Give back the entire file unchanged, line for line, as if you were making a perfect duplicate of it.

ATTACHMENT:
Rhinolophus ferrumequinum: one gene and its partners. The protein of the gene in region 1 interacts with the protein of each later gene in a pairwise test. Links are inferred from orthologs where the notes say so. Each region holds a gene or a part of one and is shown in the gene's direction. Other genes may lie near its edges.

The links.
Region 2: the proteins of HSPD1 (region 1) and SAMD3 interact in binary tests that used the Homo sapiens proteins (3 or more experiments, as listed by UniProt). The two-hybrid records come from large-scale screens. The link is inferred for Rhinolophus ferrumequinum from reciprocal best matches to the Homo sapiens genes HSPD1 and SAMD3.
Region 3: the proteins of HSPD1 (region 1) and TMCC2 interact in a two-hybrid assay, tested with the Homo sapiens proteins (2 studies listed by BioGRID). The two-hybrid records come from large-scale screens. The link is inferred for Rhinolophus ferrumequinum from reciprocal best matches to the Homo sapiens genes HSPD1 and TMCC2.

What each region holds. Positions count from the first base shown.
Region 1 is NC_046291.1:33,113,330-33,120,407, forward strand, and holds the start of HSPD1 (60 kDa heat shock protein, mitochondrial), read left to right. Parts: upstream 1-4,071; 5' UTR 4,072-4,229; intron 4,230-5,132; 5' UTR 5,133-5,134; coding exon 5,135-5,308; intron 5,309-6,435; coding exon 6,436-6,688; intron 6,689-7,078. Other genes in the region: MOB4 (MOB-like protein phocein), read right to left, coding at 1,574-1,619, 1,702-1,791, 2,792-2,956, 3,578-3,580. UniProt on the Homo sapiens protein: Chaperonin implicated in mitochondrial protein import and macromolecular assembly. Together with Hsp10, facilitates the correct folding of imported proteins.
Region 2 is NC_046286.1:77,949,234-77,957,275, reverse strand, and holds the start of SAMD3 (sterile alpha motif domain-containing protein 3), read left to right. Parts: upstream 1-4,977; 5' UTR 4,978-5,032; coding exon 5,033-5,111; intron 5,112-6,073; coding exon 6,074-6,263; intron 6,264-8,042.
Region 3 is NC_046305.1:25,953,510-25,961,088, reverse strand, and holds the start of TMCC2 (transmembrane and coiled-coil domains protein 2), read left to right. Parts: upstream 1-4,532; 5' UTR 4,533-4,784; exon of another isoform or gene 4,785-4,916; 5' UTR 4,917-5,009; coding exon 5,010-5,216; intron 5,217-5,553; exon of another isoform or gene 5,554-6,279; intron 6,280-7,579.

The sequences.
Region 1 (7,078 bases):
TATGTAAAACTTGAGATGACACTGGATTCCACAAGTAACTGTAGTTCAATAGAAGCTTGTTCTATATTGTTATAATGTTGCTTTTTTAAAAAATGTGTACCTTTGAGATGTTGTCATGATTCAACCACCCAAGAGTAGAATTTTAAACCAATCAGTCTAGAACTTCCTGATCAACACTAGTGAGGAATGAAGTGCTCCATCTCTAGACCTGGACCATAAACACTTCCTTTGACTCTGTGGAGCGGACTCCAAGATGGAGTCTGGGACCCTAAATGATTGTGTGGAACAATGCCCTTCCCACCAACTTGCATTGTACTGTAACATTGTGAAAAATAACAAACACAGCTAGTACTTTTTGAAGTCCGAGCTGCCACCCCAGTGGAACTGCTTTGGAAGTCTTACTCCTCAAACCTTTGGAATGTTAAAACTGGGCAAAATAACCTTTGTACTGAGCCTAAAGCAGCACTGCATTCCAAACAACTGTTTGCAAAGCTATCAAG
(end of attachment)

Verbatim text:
Rhinolophus ferrumequinum: one gene and its partners. The protein of the gene in region 1 interacts with the protein of each later gene in a pairwise test. Links are inferred from orthologs where the notes say so. Each region holds a gene or a part of one and is shown in the gene's direction. Other genes may lie near its edges.

The links.
Region 2: the proteins of HSPD1 (region 1) and SAMD3 interact in binary tests that used the Homo sapiens proteins (3 or more experiments, as listed by UniProt). The two-hybrid records come from large-scale screens. The link is inferred for Rhinolophus ferrumequinum from reciprocal best matches to the Homo sapiens genes HSPD1 and SAMD3.
Region 3: the proteins of HSPD1 (region 1) and TMCC2 interact in a two-hybrid assay, tested with the Homo sapiens proteins (2 studies listed by BioGRID). The two-hybrid records come from large-scale screens. The link is inferred for Rhinolophus ferrumequinum from reciprocal best matches to the Homo sapiens genes HSPD1 and TMCC2.

What each region holds. Positions count from the first base shown.
Region 1 is NC_046291.1:33,113,330-33,120,407, forward strand, and holds the start of HSPD1 (60 kDa heat shock protein, mitochondrial), read left to right. Parts: upstream 1-4,071; 5' UTR 4,072-4,229; intron 4,230-5,132; 5' UTR 5,133-5,134; coding exon 5,135-5,308; intron 5,309-6,435; coding exon 6,436-6,688; intron 6,689-7,078. Other genes in the region: MOB4 (MOB-like protein phocein), read right to left, coding at 1,574-1,619, 1,702-1,791, 2,792-2,956, 3,578-3,580. UniProt on the Homo sapiens protein: Chaperonin implicated in mitochondrial protein import and macromolecular assembly. Together with Hsp10, facilitates the correct folding of imported proteins.
Region 2 is NC_046286.1:77,949,234-77,957,275, reverse strand, and holds the start of SAMD3 (sterile alpha motif domain-containing protein 3), read left to right. Parts: upstream 1-4,977; 5' UTR 4,978-5,032; coding exon 5,033-5,111; intron 5,112-6,073; coding exon 6,074-6,263; intron 6,264-8,042.
Region 3 is NC_046305.1:25,953,510-25,961,088, reverse strand, and holds the start of TMCC2 (transmembrane and coiled-coil domains protein 2), read left to right. Parts: upstream 1-4,532; 5' UTR 4,533-4,784; exon of another isoform or gene 4,785-4,916; 5' UTR 4,917-5,009; coding exon 5,010-5,216; intron 5,217-5,553; exon of another isoform or gene 5,554-6,279; intron 6,280-7,579.

The sequences.
Region 1 (7,078 bases):
TATGTAAAACTTGAGATGACACTGGATTCCACAAGTAACTGTAGTTCAATAGAAGCTTGTTCTATATTGTTATAATGTTGCTTTTTTAAAAAATGTGTACCTTTGAGATGTTGTCATGATTCAACCACCCAAGAGTAGAATTTTAAACCAATCAGTCTAGAACTTCCTGATCAACACTAGTGAGGAATGAAGTGCTCCATCTCTAGACCTGGACCATAAACACTTCCTTTGACTCTGTGGAGCGGACTCCAAGATGGAGTCTGGGACCCTAAATGATTGTGTGGAACAATGCCCTTCCCACCAACTTGCATTGTACTGTAACATTGTGAAAAATAACAAACACAGCTAGTACTTTTTGAAGTCCGAGCTGCCACCCCAGTGGAACTGCTTTGGAAGTCTTACTCCTCAAACCTTTGGAATGTTAAAACTGGGCAAAATAACCTTTGTACTGAGCCTAAAGCAGCACTGCATTCCAAACAACTGTTTGCAAAGCTATCAAG